As a motorcycle accident lawyer in Florida, I have grown accustomed to the act of lane splitting. When a motorcycle operator drives between two lanes of stopped or slower moving cars in Florida, they are breaking the law. This behavior, known as “lane splitting,” is not illegal in some states. However, Florida is not one of those jurisdictions.
If an accident occurs when a motorcycle is lane splitting, they will be presumably held liable for the collision. In Florida, an accident victim will be compensated to the extent that his or her negligence did not contribute to an accident. Therefore, if a motorcyclist is at fault, then they will generally be unable to recover. The caveat to this rule is that if the rider can show that the other driver contributed to the accident. For example, if the driver was talking on a cell phone, weaving between lanes, or performing other careless maneuvers then they may be found to have contributed to the accident.
The factors that one should be mindful of are whether the motorcyclist was riding with care, is an experienced rider, has specialized training such as a motorcycle riding safety courses, and whether the other driver did something more dangerous than lane splitting.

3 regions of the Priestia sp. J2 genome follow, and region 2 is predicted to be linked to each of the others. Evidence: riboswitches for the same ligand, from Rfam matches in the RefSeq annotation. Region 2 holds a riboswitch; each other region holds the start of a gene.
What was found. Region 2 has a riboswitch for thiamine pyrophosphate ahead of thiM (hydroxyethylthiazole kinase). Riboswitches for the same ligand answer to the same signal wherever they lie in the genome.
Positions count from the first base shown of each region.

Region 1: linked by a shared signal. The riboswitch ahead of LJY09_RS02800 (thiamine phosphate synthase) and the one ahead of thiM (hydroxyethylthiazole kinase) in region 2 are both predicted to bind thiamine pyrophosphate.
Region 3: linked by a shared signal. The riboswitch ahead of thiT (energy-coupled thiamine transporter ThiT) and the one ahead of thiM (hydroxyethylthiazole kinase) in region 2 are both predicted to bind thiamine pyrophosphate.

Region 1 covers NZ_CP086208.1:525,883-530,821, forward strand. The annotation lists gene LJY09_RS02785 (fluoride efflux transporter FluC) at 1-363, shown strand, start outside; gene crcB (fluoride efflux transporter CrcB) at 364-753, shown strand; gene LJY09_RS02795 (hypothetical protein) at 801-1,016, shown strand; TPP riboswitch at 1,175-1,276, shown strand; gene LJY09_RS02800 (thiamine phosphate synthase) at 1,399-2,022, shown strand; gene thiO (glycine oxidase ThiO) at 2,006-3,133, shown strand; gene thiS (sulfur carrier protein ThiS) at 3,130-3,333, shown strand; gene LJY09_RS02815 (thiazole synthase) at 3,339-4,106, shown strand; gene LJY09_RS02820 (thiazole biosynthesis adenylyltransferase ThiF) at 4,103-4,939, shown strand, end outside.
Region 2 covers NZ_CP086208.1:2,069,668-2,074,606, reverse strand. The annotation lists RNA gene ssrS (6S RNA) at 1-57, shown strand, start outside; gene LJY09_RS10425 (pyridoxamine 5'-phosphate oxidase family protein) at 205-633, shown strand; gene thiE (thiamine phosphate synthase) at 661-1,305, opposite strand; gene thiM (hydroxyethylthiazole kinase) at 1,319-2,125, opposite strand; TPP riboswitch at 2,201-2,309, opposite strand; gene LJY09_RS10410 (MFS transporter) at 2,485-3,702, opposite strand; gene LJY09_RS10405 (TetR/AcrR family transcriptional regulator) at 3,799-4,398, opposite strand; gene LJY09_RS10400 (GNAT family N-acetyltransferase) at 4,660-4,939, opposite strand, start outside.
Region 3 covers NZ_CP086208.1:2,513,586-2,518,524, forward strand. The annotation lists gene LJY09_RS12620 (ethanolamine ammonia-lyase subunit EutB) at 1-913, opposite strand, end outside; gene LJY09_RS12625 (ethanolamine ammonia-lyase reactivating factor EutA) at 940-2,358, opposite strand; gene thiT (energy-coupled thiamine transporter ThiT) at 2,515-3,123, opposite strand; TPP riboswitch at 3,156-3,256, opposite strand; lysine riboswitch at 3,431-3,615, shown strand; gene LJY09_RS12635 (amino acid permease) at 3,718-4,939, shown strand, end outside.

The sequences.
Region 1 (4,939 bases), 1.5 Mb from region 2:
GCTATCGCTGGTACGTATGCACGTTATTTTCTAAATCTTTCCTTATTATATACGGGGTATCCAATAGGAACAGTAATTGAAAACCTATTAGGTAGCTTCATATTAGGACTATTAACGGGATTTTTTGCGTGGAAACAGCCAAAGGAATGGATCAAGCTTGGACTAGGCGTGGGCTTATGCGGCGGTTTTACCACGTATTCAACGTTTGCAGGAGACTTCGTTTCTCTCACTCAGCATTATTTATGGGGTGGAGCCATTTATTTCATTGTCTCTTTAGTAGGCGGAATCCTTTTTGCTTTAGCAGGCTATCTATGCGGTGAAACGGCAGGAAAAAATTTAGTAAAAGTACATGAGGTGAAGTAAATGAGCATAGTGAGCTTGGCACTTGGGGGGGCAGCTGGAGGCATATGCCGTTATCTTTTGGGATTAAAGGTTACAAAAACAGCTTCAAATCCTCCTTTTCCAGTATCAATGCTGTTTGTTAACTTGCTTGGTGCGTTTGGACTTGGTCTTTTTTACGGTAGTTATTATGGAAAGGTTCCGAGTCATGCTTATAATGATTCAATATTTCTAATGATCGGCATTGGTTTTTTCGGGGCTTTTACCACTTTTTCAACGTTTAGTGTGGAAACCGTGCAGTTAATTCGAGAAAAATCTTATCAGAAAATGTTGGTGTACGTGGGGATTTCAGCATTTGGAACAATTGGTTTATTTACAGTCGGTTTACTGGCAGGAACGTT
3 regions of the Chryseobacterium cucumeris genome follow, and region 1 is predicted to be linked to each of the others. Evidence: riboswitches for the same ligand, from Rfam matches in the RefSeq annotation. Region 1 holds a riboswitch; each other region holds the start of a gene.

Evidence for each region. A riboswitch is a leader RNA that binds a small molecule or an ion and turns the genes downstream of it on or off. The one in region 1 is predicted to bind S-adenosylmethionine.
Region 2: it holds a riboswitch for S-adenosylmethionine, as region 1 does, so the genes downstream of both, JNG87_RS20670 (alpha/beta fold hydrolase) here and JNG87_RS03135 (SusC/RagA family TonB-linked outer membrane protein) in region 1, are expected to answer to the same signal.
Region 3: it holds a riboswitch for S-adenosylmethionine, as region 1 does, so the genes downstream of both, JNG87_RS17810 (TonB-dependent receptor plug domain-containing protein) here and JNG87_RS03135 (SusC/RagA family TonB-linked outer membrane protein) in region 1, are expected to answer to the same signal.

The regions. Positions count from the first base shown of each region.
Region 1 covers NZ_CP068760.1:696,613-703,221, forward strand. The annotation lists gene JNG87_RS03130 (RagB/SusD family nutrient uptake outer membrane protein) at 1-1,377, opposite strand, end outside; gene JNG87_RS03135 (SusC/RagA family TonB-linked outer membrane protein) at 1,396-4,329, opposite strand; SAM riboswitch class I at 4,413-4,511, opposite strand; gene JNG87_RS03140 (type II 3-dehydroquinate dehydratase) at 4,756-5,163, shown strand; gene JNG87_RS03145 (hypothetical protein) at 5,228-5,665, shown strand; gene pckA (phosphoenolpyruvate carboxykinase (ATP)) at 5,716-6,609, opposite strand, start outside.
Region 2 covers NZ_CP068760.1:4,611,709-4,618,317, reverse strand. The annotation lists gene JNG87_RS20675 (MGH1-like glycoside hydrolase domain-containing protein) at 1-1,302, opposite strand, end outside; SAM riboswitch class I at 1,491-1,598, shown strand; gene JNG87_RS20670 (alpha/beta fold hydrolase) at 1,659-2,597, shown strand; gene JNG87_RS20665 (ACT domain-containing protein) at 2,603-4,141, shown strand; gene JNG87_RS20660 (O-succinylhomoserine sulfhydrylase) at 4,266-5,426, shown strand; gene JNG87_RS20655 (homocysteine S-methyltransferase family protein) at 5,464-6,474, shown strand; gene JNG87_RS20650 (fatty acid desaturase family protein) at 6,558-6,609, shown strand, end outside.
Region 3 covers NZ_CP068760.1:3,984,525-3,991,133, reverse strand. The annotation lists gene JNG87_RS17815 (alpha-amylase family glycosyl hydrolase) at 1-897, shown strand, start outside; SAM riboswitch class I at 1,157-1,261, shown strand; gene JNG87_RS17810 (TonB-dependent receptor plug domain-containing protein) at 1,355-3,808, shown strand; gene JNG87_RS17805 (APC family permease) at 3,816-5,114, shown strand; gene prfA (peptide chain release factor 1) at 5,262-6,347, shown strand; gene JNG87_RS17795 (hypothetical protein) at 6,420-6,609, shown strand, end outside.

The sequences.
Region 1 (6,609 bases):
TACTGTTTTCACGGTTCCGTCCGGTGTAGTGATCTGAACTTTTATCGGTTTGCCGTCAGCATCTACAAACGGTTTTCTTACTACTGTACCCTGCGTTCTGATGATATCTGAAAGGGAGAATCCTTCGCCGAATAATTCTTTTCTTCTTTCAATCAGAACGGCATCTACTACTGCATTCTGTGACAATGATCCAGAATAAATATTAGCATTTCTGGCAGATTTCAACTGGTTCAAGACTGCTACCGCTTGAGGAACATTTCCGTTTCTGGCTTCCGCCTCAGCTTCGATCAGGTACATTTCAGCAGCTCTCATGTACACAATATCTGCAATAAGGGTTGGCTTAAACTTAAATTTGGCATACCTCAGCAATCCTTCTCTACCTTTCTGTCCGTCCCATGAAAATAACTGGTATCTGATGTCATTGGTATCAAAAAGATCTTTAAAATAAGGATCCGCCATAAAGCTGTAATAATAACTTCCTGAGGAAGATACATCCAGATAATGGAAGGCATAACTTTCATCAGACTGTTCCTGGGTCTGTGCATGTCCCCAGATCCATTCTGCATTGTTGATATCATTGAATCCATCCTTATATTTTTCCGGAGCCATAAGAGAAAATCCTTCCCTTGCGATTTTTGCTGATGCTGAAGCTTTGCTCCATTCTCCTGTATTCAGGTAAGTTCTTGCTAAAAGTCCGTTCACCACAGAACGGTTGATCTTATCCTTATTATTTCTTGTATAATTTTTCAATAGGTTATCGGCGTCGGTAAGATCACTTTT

In order to prove this, the motorcyclist needs to be able to support their version of events. This means that if the accident victim isn’t seriously injured, they need to make sure they collect the names and contact information of witnesses. Furthermore, using your cell phone to take pictures will help explain the circumstances. In that case, it’s important to pay attention to where the damage occurs, any skid marks on the pavement and the weather conditions.
For anyone who does decide to split lanes, in jurisdictions where it is legal, there are a few things you can do to stay safe. First, be exceptionally alert when entering a car’s blind spot. Next, make sure to utilize headlights and reflective clothing to increase visibility. Be aware of indications that a car is preparing to change lanes, such as turn signals and whether the car is trending towards one side of their lane. You can indicate that you’re coming through by honking if a car gets too close. Never try to split lanes if the traffic is over 30 mph. There is too little time to make a correction in these cases.
This activity should be distinguished from “lane sharing.” Lane sharing occurs when two motorcycles occupy the same lane, side-by-side. This move is legal in Florida, as it is in most places. Lane sharing is only allowed with two motorcycles; meaning three riders cannot ride next to each other in the same lane.
Finally, the truly safest practice is to refrain from any type of lane splitting. Sometimes this behavior cannot be avoided. When those instances occur and you’re injured, remember that the Dolman Law Group may be able to help you. We take personal injury seriously because we understand the long term and debilitating effects of motorcycle crashes. If you have been physically injured as a result of the negligence exhibited by an individual or corporation, call the >motorcycle injury lawyers at the Dolman Law Group for a free consultation and case evaluation.
Dolman Law Group
800 North Belcher Road
Clearwater, FL 33765